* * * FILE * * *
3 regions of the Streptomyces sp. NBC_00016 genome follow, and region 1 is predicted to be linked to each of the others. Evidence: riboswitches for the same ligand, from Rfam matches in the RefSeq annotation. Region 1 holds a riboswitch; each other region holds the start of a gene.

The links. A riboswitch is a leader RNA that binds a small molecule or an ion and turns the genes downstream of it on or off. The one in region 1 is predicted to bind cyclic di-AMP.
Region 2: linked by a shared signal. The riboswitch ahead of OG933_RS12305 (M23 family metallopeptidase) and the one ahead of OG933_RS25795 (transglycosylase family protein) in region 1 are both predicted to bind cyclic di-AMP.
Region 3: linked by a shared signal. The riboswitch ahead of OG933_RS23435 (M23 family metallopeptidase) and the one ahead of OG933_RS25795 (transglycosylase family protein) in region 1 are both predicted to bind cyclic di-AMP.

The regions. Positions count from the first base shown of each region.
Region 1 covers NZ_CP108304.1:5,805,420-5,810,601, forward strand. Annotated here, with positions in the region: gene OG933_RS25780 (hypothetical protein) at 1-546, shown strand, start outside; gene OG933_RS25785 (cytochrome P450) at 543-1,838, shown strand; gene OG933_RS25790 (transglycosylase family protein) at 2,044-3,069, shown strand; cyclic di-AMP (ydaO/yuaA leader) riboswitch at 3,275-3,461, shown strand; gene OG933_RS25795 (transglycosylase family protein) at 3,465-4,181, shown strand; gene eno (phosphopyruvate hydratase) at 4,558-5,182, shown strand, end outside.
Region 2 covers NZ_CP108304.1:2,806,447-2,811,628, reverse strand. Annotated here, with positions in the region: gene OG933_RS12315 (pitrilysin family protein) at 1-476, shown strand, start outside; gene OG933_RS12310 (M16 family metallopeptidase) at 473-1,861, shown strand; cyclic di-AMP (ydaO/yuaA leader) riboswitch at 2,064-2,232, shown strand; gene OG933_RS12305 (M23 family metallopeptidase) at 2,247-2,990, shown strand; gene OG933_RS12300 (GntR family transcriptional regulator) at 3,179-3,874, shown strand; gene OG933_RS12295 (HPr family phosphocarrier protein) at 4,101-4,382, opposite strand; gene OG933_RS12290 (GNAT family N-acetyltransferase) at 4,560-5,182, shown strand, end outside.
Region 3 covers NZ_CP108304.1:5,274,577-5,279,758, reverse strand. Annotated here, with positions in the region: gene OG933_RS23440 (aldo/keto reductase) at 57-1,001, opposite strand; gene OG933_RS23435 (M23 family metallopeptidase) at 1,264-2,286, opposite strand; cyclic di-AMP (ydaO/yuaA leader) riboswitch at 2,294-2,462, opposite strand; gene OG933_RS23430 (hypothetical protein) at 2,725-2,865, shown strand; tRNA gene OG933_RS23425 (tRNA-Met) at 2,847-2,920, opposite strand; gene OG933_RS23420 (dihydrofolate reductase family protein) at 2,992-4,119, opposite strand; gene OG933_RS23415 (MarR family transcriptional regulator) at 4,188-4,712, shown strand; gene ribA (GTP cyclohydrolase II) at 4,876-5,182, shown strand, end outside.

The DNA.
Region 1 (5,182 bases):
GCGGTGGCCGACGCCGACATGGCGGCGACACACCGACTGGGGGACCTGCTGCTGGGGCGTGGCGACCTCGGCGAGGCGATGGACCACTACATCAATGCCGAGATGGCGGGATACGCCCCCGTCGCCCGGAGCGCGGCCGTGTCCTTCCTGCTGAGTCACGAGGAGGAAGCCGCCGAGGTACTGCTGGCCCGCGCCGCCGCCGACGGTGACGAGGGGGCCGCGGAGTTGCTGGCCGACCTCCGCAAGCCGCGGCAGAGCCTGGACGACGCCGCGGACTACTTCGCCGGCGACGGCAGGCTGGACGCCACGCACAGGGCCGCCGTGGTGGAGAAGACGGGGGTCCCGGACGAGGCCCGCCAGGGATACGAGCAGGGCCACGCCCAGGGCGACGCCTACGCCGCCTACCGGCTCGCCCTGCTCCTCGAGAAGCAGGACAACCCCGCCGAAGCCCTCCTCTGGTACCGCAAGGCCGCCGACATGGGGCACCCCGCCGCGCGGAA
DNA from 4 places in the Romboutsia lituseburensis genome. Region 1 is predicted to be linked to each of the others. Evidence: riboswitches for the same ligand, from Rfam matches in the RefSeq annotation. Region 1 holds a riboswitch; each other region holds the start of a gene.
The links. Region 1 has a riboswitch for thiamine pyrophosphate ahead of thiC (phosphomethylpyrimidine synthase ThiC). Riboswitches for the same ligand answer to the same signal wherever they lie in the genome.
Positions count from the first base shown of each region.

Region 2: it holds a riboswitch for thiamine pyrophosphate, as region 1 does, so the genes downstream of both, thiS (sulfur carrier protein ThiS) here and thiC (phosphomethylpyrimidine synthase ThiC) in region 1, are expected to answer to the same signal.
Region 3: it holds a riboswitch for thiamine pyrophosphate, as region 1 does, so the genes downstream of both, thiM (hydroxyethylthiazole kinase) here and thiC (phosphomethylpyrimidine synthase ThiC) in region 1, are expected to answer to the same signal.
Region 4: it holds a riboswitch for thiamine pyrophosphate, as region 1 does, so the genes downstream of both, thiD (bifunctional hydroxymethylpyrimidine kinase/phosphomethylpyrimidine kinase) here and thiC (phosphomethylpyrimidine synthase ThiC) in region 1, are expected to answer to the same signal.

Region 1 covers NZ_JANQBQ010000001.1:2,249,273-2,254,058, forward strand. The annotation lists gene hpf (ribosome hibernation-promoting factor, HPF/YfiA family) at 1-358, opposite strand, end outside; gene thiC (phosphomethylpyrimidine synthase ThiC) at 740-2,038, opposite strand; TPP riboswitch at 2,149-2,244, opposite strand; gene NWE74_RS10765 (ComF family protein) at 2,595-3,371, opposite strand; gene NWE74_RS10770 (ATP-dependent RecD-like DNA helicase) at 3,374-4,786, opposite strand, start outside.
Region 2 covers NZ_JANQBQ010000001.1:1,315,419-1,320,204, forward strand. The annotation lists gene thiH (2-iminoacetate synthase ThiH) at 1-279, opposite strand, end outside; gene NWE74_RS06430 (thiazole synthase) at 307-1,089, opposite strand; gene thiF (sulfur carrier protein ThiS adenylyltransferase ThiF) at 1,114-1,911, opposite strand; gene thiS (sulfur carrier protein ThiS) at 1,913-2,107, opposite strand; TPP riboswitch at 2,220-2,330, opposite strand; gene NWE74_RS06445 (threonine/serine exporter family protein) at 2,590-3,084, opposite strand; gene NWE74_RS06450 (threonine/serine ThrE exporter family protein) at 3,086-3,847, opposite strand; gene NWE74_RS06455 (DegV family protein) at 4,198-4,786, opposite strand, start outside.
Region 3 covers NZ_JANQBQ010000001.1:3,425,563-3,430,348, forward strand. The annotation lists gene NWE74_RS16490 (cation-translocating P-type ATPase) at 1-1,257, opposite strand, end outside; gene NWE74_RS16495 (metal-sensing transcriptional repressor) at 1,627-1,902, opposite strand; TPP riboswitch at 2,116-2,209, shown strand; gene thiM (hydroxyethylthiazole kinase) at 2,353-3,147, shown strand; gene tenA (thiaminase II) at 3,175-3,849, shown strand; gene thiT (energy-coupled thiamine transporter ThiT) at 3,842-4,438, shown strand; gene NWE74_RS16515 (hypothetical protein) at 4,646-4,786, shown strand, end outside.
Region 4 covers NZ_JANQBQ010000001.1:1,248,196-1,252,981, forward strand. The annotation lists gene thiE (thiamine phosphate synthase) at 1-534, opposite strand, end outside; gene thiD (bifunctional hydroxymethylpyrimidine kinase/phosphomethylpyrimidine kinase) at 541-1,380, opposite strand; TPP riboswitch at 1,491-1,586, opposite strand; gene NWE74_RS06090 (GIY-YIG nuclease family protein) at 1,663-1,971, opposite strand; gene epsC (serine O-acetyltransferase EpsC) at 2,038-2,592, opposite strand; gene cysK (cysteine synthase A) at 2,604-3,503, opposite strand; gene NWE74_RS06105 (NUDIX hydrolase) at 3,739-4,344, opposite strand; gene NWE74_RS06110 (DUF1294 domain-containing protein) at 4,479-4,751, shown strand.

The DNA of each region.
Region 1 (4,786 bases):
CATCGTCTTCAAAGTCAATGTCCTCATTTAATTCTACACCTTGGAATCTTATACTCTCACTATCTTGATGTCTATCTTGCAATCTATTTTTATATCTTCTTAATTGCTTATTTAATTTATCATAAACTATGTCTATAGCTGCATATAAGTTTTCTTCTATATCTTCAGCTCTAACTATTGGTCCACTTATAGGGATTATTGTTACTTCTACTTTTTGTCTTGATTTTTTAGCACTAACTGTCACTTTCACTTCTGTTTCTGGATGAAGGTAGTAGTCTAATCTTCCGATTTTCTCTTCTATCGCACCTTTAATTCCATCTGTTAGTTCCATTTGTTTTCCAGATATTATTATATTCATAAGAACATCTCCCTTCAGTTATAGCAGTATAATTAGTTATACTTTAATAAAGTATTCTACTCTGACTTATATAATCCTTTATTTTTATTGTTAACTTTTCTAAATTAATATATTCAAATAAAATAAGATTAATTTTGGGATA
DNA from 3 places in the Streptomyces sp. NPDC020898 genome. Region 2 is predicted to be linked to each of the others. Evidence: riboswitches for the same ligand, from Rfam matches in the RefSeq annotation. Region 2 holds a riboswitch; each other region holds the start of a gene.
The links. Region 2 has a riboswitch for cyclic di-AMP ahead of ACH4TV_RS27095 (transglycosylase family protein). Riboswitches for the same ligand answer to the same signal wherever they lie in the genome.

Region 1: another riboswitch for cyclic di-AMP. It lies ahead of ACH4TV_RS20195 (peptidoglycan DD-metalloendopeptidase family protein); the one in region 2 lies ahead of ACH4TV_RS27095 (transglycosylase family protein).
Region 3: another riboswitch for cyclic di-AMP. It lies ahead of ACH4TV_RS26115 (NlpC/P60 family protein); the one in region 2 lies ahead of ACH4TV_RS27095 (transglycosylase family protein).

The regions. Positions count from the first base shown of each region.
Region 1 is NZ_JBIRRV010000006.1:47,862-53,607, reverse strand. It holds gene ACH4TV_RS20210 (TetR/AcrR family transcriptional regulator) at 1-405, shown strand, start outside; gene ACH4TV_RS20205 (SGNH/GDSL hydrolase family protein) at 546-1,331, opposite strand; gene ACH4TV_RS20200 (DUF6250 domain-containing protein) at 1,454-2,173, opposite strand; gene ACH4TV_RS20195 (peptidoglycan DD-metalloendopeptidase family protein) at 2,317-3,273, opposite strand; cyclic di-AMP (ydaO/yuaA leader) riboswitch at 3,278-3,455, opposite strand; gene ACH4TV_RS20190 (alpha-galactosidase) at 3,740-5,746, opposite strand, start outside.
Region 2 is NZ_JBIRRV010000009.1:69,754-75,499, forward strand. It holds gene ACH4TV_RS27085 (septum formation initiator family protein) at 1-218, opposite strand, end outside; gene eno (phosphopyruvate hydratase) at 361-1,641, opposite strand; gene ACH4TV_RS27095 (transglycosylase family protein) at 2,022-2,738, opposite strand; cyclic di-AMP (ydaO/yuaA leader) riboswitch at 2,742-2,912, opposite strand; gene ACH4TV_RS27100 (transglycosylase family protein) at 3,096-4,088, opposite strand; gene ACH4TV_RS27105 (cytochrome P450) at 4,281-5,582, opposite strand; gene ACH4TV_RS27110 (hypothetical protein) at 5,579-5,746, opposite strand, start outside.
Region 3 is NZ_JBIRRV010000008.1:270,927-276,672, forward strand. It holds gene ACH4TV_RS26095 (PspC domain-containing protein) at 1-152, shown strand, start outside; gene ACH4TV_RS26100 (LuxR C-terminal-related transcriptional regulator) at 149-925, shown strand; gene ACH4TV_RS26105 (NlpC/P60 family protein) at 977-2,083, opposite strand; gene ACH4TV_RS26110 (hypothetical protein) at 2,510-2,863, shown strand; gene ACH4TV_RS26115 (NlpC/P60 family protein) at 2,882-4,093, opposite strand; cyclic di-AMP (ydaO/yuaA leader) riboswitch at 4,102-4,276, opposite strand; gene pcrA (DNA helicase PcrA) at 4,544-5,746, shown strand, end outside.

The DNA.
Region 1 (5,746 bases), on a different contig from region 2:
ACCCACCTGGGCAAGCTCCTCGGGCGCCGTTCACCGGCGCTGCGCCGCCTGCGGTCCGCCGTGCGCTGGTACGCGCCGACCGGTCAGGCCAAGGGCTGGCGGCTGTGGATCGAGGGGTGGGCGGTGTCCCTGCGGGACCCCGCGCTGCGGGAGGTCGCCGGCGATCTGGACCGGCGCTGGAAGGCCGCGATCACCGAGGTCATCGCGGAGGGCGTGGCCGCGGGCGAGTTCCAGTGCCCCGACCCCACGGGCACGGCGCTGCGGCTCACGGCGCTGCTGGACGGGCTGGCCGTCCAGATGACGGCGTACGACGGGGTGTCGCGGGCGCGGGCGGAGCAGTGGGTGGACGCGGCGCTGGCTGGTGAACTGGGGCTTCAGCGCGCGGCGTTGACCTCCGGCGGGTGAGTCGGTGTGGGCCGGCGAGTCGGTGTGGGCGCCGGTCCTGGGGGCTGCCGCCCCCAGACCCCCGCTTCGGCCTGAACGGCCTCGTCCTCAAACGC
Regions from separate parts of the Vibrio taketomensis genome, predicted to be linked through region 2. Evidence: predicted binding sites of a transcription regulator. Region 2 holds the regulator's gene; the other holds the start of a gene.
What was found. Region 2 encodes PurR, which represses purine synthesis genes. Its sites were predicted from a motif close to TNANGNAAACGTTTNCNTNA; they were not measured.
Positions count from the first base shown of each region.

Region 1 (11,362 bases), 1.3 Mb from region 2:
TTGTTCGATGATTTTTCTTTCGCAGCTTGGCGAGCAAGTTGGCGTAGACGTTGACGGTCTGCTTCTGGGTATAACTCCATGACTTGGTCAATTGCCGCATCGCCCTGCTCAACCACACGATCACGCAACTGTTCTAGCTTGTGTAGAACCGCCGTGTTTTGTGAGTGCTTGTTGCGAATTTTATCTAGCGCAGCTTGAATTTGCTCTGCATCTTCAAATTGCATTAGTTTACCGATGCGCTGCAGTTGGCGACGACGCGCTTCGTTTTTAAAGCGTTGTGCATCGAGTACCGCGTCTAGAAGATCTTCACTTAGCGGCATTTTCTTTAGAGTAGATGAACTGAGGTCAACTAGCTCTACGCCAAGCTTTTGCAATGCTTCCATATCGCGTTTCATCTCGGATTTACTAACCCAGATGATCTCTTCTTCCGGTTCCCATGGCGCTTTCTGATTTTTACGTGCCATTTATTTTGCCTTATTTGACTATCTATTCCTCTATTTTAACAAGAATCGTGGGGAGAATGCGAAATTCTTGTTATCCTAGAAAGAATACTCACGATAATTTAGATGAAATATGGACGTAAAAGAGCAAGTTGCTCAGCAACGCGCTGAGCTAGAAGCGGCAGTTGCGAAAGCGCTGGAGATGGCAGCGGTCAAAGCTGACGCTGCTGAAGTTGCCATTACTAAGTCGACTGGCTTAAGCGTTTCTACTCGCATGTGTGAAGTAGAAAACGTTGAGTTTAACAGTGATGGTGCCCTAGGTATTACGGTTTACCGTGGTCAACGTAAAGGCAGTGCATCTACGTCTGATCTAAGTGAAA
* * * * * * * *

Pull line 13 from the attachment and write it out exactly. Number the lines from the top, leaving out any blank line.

The links. Region 1 has a riboswitch for thiamine pyrophosphate ahead of thiC (phosphomethylpyrimidine synthase ThiC). Riboswitches for the same ligand answer to the same signal wherever they lie in the genome.